And the anxiety about America is because of decades of unchecked postmodern drivel that endlessly criticizes everything, and leaves nothing of creativity, beauty or value in its wake. Today's academia is mostly a refuge for fringe malcontents that couldn't survive a real job in the real America they so despise. Tenure is a pall and rot on the modern university. Who needs to be protected from mind control and censorship when university professors all think the same way? It's not a place to open minds, they're taught in secular Leftist seminaries.

Ignatius Acton Chesterton OCD said...

I'll say one more thing... I teach at one of the most outstanding art colleges in the world. And what this article says matches my experience... in technicolor. These young adults are terrified of life because they haven't experienced it.

Case in point...

My wife is a technical/design recruiter and talked today to a student from the school where I teach about an internship opportunity. They Ended up speaking twice this morning. Both times he was being fed lines in the background from his parents. She said it was awkward. He demanded paid time off... for an internship! I asked my wife what she was going to do. "I'm done with him," she said. "I tried to make a difference for him multiple times in each conversation, and it turns out I wasn't talking to him. His parents were running the show." This "kid" is 22 years old. He doesn't cone from some over-involved, patriarchal immigrant family. His name was the equivalent of "Bobby Smith." An internship with this reputable Fortune 50 corporation would very likely have resulted in a long-term full time career offer for this young man who is educated in a very specialized field in a limited industry. He was the golden boy. He had everything. He had his ticket. My wife gets paid to place him. She wants nothing to do with him now. "What kind of 22 year old really cares about paid vacation on an internship?" she asked me. My experience says she's right. Paid vacation matters to his parents. What a squandered opportunity.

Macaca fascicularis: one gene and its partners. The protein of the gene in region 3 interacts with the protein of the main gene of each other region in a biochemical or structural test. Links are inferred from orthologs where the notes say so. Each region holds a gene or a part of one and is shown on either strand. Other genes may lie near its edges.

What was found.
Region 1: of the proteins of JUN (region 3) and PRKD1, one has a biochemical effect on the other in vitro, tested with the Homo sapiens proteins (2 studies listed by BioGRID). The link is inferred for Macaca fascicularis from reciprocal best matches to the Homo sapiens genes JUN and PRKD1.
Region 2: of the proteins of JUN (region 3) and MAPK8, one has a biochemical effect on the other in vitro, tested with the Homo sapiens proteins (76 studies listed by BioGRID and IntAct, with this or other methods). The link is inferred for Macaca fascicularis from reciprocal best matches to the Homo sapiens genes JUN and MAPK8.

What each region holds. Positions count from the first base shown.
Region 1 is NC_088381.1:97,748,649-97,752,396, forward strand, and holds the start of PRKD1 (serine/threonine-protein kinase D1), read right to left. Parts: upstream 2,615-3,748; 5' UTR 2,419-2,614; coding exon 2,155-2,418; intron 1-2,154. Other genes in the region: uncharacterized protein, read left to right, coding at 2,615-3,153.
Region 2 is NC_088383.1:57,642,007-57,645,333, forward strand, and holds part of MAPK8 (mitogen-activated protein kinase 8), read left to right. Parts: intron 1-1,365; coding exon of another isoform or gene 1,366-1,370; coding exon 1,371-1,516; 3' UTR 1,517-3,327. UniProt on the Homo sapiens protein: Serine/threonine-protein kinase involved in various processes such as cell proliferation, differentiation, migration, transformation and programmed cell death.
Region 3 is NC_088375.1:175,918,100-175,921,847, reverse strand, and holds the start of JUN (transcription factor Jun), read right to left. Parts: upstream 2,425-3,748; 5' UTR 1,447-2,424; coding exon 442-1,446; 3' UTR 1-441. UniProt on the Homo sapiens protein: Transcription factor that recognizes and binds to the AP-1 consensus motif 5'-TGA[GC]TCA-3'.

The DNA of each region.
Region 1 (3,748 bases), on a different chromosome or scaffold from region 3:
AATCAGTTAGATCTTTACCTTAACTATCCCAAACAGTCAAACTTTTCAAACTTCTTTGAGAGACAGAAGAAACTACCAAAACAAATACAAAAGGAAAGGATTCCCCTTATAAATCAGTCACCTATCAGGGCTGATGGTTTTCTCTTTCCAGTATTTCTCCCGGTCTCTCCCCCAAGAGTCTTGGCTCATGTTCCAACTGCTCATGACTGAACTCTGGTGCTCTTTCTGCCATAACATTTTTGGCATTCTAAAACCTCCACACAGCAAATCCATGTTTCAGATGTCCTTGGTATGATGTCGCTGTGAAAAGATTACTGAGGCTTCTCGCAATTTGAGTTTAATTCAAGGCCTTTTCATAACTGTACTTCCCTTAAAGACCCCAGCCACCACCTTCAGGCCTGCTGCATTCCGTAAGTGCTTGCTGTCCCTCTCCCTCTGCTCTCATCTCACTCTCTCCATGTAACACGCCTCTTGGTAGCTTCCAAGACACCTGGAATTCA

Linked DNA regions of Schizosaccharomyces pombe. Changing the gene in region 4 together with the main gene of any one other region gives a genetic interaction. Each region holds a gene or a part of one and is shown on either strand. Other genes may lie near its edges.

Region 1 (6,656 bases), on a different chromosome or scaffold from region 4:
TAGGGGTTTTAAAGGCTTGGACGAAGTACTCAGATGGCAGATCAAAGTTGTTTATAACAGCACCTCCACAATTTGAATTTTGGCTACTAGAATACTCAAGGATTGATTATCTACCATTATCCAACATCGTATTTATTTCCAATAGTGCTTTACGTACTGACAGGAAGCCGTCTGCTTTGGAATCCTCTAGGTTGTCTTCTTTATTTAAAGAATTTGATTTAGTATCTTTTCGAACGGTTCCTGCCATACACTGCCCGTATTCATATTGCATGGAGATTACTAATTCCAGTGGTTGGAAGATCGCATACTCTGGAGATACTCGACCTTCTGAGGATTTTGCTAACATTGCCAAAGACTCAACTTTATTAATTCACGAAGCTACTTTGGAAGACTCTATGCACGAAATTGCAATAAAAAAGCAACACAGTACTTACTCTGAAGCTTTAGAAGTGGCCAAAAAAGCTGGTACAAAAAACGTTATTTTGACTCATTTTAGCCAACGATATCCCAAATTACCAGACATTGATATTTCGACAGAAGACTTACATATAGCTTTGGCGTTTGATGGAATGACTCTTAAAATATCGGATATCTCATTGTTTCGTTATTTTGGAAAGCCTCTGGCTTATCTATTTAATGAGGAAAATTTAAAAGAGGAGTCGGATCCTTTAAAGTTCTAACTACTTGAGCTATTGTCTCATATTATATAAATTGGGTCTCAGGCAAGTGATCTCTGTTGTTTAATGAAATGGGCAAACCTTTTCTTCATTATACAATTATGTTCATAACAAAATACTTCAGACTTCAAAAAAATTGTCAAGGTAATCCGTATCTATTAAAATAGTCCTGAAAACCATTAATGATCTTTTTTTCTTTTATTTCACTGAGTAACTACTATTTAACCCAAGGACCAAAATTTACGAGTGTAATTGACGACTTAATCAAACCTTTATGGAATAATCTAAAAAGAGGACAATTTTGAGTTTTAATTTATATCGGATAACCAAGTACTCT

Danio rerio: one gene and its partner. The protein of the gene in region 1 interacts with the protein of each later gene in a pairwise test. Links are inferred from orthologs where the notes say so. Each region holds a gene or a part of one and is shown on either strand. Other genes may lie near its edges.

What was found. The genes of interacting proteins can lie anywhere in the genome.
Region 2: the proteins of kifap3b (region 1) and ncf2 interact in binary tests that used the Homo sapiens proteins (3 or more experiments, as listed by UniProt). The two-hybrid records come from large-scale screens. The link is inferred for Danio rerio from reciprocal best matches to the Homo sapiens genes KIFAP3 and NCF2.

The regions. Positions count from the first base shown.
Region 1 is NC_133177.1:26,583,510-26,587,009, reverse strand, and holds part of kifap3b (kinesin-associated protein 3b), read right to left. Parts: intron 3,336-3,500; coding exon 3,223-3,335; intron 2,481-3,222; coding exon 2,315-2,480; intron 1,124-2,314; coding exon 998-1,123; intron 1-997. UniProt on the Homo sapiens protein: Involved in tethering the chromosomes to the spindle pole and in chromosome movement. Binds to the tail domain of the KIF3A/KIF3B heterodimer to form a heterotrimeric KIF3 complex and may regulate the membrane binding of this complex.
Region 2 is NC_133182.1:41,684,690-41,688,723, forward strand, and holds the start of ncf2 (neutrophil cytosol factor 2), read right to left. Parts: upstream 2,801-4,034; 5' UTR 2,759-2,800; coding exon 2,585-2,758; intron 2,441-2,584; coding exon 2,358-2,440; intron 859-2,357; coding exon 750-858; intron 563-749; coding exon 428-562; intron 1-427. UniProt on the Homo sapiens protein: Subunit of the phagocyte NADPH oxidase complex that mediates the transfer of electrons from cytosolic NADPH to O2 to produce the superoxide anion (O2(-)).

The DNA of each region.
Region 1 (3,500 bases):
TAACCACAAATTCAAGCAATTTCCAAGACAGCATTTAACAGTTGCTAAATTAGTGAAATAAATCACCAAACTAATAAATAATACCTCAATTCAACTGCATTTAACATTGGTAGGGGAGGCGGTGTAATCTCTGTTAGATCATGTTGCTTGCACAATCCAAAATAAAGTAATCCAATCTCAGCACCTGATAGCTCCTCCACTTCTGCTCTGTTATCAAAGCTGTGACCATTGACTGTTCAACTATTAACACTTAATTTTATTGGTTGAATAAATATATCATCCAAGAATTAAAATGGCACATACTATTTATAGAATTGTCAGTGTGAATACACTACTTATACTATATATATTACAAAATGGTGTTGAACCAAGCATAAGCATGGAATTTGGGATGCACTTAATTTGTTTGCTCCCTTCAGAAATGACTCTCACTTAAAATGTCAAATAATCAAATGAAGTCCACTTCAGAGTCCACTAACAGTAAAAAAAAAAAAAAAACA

Stuart Schneiderman said...

Wow... life for some millennials has become a caricature. I can't imagine this happening in the old days. now perhaps we can call them the good old days.

Ignatius Acton Chesterton OCD said...

Yes, Stuart, and in case you hope things might get better, read this WSJ Letter to the Editor from yesterday, referencing Peggy Noonan's similar piece in the previous weekend's Opinion Page:

If you think the college students of today are “snowflakes,” wait until you see what is next. Thanks to all of those helicopter moms who raised snowflakes, we now have the Apache Helicopter Moms who swoop down and fix everything for their children. As an elementary school teacher, I see this on a daily basis. Students aren’t held accountable for anything, and parents are continually making excuses for their behavior. And if a parent is unhappy with the way something is handled in school, they swoop down and attack whomever is involved. What are these parents raising? For the life of me, I can’t think of anything more delicate than a snowflake.

E.O. Gutt

Weddington, N.C.